Doug Smith got into broadcasting by accident.
He started off doing a podcast with Cheyenne Woods. That led to meeting Golf Channel’s Will Lowery. That got his foot in the door to meet plenty of golf personalities across the country.
Then, as PGA Tour Live started up with its partnership with ESPN+, Smith was approached about joining as a commentator. He eventually signed on and is a part of the broadcast team, even calling action at last week’s Mexico Open at Vidanda.
Come Monday, Smith will call an event as a past champion.
The PGA Works Collegiate Championship begins Monday at Shoal Creek in Alabama, southeast of Birmingham, and it’s a full-circle moment for Smith, who won the championship in 2005 when he played collegiately for Louisville. The championship annually hosts student-athletes enrolled in Historically Black Colleges and Universities, Hispanic-Serving Institutions, and other Minority-Serving Educational Institutions.
“It’s wild for me,” Smith said. “I’m going to be an expert on the broadcast as a past champion. I’m going to go from holding the trophy to holding the mic.”
The PGA Works Collegiate Championship, originally named the National Minority Collegiate Championship, was created in 1986 to highlight golf programs at the most underserved and underrepresented minority-serving institutions on a national stage, and educate and inspire student-athletes to pursue career opportunities in the business of golf.
The PWCC is a 54-hole, stroke-play event contested across five divisions including: Division I Men’s Team, Division II Men’s Team, Women’s Team Division, Men’s Individual Division, and Women’s Individual Division.
The individual competition is open to all minority women and men student-athletes playing collegiate golf at the Division I, Division II, Division III, NAIA and NJCAA level, or minority women and men enrolled in one of the PGA of America’s PGA Golf Management University Programs.
And, in 2023 for the first time, Golf Channel will have TV coverage of all three days of competition.
Golf Channel and Peacock together will present all three championship rounds at Shoal Creek Club on Monday through Wednesday from 4:30-7:30 pm ET.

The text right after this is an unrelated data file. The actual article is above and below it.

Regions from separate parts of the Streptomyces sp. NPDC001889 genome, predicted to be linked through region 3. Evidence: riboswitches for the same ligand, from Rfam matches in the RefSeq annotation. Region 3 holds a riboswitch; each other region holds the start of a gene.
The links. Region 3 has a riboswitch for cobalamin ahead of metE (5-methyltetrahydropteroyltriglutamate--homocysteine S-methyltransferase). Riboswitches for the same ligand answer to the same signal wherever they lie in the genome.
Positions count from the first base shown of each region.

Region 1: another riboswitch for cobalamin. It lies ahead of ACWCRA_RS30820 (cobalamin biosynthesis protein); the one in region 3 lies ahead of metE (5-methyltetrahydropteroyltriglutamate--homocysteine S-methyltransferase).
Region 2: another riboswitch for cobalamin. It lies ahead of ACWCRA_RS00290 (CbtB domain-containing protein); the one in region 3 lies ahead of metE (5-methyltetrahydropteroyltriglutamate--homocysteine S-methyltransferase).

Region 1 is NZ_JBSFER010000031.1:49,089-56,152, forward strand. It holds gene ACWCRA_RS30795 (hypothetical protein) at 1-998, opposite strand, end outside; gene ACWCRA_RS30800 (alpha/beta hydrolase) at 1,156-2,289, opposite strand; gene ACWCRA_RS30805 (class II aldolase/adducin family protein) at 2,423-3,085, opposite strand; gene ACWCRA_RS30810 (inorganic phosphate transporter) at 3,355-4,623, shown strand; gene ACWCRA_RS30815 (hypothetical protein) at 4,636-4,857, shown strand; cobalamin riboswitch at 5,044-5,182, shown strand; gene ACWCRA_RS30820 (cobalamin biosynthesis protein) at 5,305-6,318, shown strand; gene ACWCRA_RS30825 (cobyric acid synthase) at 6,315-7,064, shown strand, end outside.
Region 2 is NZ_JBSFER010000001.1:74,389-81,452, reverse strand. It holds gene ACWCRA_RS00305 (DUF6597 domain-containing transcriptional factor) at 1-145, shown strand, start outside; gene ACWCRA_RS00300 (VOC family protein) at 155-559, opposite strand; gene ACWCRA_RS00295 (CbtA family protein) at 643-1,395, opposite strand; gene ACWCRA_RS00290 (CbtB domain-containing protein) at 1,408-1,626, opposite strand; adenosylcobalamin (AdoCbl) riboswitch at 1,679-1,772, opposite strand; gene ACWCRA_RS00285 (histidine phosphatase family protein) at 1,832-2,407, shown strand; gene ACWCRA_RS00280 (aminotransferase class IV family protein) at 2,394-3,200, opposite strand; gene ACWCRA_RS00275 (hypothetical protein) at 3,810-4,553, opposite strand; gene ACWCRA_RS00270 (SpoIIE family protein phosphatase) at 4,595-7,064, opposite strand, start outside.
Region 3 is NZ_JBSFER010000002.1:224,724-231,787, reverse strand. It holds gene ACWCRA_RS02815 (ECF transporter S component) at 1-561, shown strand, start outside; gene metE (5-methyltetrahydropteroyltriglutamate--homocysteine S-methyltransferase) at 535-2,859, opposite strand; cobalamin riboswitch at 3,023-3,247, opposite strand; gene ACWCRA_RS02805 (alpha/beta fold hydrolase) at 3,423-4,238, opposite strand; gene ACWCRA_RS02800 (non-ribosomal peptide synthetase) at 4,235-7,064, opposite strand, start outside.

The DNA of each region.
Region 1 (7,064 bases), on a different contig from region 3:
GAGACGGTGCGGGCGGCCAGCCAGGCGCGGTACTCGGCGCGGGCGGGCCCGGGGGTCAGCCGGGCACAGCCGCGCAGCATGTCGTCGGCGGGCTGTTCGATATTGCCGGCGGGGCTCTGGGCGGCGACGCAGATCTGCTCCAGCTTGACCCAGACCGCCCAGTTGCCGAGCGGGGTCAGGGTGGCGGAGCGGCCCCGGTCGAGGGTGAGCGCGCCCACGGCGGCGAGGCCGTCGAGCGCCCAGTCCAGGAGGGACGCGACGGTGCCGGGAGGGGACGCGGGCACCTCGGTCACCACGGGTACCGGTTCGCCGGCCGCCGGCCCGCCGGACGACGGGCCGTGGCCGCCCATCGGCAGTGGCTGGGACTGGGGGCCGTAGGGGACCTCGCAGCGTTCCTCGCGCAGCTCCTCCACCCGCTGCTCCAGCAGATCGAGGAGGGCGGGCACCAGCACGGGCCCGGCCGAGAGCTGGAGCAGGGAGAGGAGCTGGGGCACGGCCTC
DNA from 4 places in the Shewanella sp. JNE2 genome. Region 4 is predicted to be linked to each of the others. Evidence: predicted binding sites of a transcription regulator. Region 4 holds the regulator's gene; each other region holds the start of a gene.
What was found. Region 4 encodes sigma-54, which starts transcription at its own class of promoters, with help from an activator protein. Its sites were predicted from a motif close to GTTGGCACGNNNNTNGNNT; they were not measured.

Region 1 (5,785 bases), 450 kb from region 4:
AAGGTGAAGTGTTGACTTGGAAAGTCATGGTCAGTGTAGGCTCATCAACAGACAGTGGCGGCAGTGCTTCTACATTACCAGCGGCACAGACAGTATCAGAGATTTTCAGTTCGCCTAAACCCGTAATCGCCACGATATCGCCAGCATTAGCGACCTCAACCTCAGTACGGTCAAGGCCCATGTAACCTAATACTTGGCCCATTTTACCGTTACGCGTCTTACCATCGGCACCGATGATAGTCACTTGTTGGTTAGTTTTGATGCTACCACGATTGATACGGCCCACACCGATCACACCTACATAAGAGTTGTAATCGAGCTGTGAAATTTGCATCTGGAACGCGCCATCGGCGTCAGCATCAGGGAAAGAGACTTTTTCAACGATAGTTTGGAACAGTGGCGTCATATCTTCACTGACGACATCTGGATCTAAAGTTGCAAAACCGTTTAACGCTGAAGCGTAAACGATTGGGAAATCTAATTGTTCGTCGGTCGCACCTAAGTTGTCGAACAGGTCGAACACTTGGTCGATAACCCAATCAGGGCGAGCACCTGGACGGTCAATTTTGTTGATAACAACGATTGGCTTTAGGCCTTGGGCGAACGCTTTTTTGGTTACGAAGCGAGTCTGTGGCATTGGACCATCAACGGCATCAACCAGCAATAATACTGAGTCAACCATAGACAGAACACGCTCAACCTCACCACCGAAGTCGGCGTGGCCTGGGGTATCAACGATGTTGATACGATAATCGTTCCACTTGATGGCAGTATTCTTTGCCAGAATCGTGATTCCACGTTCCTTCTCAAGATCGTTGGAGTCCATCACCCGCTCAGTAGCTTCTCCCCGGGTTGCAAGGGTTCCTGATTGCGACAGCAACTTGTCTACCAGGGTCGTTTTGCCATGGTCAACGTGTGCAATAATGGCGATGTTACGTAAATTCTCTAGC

“I can use words to paint pictures to show what this championship does to your validity as a player,” Smith said. “It’s going to be full circle. It just shows people even if you don’t make it professionally, there’s other avenues in the game.”
Having the tournament at Shoal Creek is also a big milestone, considering the club’s history.
Shoal Creek hosted the 1990 PGA Championship, and it made plenty of headlines around hosting the tournament because club founder Hall Thompson defiantly said the club would not be pressured to accept Black members.
He told a reporter: “We have the right to associate or not to associate with whomever we choose. The country club is our home, and we pick and choose who we want. I think we’ve said that we don’t discriminate in every other area except the Blacks.”
Smith said he hopes it’s a turning point for the club and the PGA of America, which sponsors the championship, not just trying to check a box and be inclusive.
“We can do one of two things: we can keep the status quo or we can work together, have uncomfortable conversations and move forward in a way that’s amicable and representative of the future that we want to be a part of,” Smith said.
“I’m hoping it’s the second part.”
Fran Charles, Smylie Kaufman, Steve Berkowski and Julia Johnson will also be on the broadcast team.
“We are very excited to have the PWCC broadcast live on Golf Channel and Peacock this year,” Shoal Creek Club president Greg King said. “We look forward to showcasing Shoal Creek as one of the premier golf clubs in the country. More importantly, this opportunity will allow us to highlight the student-athletes, colleges and universities on a national level.”
Story originally appeared on GolfWeek